The Early Identification and Streaming
of Cases of High Conflict Separation and Divorce: A Review
This paper, based on a comprehensive review of the literature, plus a series of interviews with clinicians and researchers who work with divorced families, identifies a series of risk factors that contribute to negative outcomes for many children whose parents separate and divorce. These risk factors include structural/environmental factors, such as changes in neighbourhoods, residences and schools; relationship factors, such as loss of time with a parent or members of the extended family, changes in friendship networks and the introduction of new adult partners; and emotional factors, such as maladjustment to the separation by one or both parent’s decreased parenting ability of one or both parents and increased hostility between the parents. These all contribute to a loss of predictability and routine for children, two factors often connected to children’s mental health. Short-term and long-term studies of children in separated and divorced families show that these risk factors contribute to a series of negative outcomes for children, including:
- poor academic achievement;
- poor social relationships;
- conduct and social difficulties;
- emotional difficulties, including depression, fear, anxiety;
- substance abuse; and
- poor adult relationships.
One of the risk factors for children frequently identified in studies of divorce is increased or high conflict between parents. This factor was often mentioned in the hearings of the Special Joint Committee on Child Custody and Access, and the Committee recommended further study to determine whether it would be possible to establish criteria for the early identification and streaming of high conflict families into specialized services to improve outcomes for children.
This review summarizes the difficulties found in many other studies that try to clearly define high conflict divorces. By its very nature, divorce usually includes some degree of conflict between the parents, and research has been unable to reach any universal conclusions about how to distinguish between the normal level of conflict found in separation and divorce and the toxic levels referred to as "high conflict." Research also has not been able to shed light on the relative toxicity for children of different risk factors, of which parental conflict is only one.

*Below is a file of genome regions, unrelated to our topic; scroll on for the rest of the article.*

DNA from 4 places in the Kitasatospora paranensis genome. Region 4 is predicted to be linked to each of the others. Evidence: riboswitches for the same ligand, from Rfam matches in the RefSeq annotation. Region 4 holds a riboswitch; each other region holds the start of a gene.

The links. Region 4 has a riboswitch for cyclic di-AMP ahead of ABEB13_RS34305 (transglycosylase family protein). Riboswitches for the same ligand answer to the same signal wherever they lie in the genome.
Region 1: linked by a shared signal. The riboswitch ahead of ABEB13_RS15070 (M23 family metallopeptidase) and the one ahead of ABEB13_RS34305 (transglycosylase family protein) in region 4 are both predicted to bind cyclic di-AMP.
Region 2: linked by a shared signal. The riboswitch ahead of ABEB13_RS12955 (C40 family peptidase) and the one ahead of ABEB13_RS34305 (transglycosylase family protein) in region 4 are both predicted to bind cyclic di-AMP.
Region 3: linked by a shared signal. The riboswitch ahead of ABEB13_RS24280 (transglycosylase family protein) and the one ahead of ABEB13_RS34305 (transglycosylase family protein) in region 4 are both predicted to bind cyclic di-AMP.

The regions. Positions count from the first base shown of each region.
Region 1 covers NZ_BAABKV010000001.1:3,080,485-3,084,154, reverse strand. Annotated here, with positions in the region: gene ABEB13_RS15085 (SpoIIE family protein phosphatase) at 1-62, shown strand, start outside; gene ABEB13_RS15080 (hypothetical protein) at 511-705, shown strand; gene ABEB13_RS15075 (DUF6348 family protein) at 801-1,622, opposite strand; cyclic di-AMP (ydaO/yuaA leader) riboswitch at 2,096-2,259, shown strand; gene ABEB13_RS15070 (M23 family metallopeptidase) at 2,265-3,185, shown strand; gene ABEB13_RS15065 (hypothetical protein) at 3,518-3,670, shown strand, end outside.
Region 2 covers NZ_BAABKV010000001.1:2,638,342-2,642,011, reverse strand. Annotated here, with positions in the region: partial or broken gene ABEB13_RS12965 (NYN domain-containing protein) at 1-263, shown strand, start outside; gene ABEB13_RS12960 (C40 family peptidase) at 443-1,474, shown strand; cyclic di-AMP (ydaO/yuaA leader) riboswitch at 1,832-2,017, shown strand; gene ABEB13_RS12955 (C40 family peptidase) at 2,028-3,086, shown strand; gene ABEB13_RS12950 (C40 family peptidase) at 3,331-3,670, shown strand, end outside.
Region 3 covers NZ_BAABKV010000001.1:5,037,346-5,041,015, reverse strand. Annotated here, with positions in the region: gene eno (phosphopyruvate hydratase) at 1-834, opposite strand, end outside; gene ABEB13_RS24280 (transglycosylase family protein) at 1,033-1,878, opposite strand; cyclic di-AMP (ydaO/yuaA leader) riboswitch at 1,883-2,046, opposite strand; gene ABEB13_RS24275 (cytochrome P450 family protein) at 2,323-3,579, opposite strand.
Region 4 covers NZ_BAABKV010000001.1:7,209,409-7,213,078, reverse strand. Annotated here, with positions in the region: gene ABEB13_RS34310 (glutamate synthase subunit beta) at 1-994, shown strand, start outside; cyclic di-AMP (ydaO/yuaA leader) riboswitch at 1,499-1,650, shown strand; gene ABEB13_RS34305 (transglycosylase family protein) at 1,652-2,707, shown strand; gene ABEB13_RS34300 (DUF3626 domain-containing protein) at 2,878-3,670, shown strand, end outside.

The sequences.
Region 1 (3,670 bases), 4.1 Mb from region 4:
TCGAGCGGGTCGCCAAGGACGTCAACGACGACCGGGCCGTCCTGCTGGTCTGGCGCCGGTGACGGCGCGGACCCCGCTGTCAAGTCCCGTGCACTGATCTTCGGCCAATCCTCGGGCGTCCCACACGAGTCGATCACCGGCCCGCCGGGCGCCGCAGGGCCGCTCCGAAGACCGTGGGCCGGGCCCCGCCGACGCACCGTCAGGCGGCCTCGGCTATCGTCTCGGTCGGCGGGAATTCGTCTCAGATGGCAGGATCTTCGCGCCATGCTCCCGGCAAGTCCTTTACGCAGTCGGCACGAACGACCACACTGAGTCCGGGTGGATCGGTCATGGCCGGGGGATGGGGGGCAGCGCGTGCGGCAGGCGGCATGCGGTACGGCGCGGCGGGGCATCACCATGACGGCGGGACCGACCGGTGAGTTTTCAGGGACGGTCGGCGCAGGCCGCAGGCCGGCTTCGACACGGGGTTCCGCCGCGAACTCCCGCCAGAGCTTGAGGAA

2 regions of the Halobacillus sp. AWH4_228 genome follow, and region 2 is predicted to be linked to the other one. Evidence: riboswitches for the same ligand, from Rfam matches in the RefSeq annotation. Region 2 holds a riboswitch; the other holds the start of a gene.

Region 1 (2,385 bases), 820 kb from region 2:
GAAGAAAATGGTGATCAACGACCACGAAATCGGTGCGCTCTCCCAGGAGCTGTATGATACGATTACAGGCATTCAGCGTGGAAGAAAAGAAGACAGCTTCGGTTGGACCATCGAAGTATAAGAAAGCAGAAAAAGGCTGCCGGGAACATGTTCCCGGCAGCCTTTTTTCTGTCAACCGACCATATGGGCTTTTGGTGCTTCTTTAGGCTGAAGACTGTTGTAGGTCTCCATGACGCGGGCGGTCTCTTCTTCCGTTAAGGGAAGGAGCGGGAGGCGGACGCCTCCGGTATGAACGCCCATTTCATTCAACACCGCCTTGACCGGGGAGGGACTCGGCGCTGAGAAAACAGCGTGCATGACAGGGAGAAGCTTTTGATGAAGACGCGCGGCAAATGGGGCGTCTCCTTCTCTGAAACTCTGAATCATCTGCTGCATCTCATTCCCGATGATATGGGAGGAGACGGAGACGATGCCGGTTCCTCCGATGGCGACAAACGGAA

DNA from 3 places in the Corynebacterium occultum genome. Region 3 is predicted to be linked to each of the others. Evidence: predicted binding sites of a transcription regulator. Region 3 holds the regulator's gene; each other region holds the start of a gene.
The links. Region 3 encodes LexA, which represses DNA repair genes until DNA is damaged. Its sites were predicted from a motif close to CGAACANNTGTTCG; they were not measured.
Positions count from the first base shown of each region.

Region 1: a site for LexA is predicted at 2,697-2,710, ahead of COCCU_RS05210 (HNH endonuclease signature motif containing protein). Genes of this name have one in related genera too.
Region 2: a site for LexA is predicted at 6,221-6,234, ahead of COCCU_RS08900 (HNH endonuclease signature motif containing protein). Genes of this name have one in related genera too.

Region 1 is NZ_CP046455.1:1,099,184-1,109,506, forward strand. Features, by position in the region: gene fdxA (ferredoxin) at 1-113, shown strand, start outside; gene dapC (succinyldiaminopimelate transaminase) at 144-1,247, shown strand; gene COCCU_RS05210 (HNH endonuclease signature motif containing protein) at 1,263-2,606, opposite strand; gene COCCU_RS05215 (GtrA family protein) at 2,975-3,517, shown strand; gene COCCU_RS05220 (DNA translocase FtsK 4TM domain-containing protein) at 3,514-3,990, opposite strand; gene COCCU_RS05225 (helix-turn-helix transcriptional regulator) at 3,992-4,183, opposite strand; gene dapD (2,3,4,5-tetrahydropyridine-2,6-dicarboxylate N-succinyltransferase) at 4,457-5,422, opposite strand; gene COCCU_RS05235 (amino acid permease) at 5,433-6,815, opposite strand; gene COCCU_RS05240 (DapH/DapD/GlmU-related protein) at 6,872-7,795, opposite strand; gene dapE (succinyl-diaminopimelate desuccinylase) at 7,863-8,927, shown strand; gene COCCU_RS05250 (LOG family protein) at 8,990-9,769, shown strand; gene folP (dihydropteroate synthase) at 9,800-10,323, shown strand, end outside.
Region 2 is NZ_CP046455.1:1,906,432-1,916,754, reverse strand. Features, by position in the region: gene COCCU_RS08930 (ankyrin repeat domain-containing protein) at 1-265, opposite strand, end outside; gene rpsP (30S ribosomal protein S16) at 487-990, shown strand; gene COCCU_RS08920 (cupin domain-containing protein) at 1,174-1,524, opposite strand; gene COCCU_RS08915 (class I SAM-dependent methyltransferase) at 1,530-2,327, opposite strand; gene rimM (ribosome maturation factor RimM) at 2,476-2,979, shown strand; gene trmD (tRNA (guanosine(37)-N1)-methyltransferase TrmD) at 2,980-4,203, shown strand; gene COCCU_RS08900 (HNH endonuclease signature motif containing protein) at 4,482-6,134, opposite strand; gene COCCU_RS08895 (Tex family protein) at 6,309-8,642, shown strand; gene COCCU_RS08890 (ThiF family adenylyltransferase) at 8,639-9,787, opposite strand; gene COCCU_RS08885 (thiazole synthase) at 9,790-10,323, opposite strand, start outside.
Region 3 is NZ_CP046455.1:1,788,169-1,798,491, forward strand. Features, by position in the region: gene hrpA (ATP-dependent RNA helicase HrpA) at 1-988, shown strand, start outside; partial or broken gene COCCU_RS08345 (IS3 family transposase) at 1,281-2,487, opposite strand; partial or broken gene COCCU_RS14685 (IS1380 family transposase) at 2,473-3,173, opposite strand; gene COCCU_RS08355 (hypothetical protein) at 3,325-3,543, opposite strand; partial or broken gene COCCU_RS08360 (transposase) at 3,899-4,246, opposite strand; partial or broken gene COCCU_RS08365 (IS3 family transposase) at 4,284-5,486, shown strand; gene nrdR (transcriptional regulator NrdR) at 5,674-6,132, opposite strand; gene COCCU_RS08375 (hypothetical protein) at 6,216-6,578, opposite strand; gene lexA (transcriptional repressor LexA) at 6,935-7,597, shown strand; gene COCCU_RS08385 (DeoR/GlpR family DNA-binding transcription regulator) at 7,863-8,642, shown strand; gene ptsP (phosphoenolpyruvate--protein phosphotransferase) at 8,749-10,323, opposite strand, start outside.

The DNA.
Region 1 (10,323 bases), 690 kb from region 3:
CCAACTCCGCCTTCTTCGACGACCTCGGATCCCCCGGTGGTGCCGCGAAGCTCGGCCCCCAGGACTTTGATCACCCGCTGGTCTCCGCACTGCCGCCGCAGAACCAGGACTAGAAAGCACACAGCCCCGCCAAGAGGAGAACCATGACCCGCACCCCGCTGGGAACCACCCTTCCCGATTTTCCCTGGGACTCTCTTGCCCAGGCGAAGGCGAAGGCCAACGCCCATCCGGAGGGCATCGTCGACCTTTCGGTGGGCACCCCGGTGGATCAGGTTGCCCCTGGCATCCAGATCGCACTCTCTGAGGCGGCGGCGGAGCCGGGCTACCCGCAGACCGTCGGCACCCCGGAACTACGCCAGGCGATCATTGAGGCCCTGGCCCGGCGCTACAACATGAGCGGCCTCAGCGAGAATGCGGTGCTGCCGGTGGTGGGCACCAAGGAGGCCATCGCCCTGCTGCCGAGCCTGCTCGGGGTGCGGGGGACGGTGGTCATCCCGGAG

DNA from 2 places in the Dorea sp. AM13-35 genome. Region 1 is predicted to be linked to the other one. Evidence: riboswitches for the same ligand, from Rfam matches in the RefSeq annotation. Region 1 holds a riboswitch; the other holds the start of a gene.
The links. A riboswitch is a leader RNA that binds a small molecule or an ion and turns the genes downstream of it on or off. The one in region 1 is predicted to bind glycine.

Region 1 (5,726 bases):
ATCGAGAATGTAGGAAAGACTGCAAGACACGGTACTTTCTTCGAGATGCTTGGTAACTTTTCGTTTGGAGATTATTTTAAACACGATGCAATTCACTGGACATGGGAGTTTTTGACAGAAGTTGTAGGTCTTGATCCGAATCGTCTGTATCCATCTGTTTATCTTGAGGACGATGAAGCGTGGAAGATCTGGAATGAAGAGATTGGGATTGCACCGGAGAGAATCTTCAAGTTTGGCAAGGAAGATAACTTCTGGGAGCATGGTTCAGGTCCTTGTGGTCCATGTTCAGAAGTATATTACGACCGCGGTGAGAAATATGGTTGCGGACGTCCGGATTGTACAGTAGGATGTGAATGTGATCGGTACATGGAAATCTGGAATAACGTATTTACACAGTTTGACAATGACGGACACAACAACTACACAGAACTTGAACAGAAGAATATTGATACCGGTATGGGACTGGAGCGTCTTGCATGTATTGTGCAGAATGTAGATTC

Despite these difficulties, the research review does identify the behavioural, emotional and environmental factors most frequently connected with high conflict divorce. It also sets out a scheme for distinguishing between low and high conflict situations for the purpose of developing parenting plans for children. This scheme certainly requires more follow-up study with particular types of families to help determine the long-term effectiveness of such streaming in parenting assessments, however, it does provide a starting point for both practical and research applications.
Research on the effectiveness of adjunct services for divorced families, such as mediation, counselling and therapy, and education programs is still in a preliminary stage, thus the streaming of families at various levels of conflict toward different types of services has not yet been widely investigated. Two sets of research difficulties are identified in this study. Many of the studies that focus on a particular divorce service, such as mediation or divorce education, are based only on the experience of the recipients of that service. Most often there is no control group and so conclusions about the comparative effectiveness of such services is not possible. As well, studies about divorce services often use the term high conflict, but do not define it in terms of specific measurements of behaviour, time and intensity, so that no conclusions can be reached about the effectiveness of particular services for families who show certain levels of conflict about such issues as custody, access and support arrangements.
This paper concludes that until more sophisticated ways are found to determine precise measures of the conflict associated with divorce, it would be most useful to think of conflict as a continuum in which (1) the specific events and behaviours in a family leading up to and following the decision to separate, (2) the family and community resources available to help parents and children adjust to the structural/environmental, emotional, and relationship changes, and (3) the children’s internal responses to these challenges, are all included. Such a framework provides the basis for future research as well as preventative initiatives through public awareness campaigns which would help all parents become more aware of the hazards that divorce poses to a child’s mental health.
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